Sometimes a paragraph has white or coloured shading behind the text, even though, when you go to Borders and Shading > Shading > Fill, Word tells you there is “No color”.  It usually happens when text has been copied and pasted from the Internet.

Try the simplest solutions first.  Maybe you can simply restore the default font.

Restore default font

Select the paragraph (by triple-clicking in the margin beside it) and press Ctrl+spacebar

If that does not remove the coloured fill (shading), see if the colour is a highlight.

Remove highlighting

Select the paragraph (by triple-clicking in the margin beside it).  Go to the Home tab > Font group > Text Highlight Color dropdown arrowhead > No color.  (The Text Highlight Color icon has “ab” to the left of a highlighter pen over a bar the colour of the highlighting.)

If that does not remove the colour, you need to fix the shading.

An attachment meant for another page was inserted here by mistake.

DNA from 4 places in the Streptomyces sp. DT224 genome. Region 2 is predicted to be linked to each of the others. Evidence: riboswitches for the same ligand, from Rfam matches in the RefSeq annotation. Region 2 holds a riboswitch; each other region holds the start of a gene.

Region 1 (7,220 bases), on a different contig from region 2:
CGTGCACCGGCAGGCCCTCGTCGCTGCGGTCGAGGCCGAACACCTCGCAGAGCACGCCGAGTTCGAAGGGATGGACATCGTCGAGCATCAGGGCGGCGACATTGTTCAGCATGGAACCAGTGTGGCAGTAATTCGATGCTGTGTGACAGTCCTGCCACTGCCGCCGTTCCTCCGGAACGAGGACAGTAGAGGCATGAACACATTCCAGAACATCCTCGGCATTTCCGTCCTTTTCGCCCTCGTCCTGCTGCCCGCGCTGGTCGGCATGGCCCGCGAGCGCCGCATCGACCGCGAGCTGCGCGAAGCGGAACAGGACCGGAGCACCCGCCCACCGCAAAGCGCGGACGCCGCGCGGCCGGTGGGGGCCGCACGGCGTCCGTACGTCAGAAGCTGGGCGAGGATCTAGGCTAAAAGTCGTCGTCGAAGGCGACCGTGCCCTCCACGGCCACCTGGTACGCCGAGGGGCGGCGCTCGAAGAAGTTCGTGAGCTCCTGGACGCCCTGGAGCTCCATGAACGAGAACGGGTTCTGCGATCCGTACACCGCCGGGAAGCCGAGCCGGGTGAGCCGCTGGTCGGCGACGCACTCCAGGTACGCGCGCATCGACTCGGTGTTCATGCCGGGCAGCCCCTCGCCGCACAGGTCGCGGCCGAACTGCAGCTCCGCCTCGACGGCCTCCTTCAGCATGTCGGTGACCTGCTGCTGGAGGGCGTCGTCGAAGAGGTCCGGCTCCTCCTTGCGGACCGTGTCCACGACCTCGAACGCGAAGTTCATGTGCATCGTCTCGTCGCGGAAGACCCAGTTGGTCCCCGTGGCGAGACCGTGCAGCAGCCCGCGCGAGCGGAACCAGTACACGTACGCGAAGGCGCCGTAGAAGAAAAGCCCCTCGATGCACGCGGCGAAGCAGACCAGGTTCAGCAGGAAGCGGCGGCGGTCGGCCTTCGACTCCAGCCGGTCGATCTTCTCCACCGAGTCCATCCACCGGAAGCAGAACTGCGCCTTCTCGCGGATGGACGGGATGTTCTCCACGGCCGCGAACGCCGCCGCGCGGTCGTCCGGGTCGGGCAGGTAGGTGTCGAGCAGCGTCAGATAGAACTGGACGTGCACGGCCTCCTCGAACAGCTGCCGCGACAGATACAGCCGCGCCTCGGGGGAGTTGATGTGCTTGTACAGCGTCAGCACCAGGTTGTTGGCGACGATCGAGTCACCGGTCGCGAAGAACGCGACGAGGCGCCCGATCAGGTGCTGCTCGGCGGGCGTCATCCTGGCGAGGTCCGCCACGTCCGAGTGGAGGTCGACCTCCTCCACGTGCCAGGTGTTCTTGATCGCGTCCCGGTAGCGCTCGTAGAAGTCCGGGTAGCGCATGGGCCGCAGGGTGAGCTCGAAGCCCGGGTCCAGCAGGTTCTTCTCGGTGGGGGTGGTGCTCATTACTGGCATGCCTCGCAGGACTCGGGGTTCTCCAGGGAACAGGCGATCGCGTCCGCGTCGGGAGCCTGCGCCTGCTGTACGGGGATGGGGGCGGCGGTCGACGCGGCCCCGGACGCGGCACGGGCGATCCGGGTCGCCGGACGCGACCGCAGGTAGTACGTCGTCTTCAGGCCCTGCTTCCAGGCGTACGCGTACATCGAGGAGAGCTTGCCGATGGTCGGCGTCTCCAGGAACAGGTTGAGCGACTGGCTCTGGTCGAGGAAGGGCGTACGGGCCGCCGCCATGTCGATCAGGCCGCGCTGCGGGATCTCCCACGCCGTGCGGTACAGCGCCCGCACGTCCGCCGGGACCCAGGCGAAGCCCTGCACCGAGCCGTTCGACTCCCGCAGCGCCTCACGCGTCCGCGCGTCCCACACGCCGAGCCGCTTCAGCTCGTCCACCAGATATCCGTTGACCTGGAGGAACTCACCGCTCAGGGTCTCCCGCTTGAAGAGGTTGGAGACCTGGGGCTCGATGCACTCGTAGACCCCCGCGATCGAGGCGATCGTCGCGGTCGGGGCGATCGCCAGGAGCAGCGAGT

If the shaded paragraphs are consecutive, select them all.

If you have many intermittent paragraphs with shading, make sure your Borders and Shading button is on the Quick Access Toolbar (QAT) to save yourself extra mouse clicks.

Put Borders and Shading on the QAT

Go to the Insert tab (which used to be called a menu). Select the Table  down-arrowhead.  The Insert Table dropdown menu appears.  Select the top-left cell.  A one-cell table is inserted with your cursor in it and the Table Tools tab in your toolbar.  Go to the Design tab > Table Styles group > Borders down-arrowhead.  The Borders and Shading option is at the bottom of the dropdown menu. Right-click it to see a dropdown submenu with “Add to Quick Access Toolbar” as the first option.  Select it.  The Borders and Shading button is added to your QAT.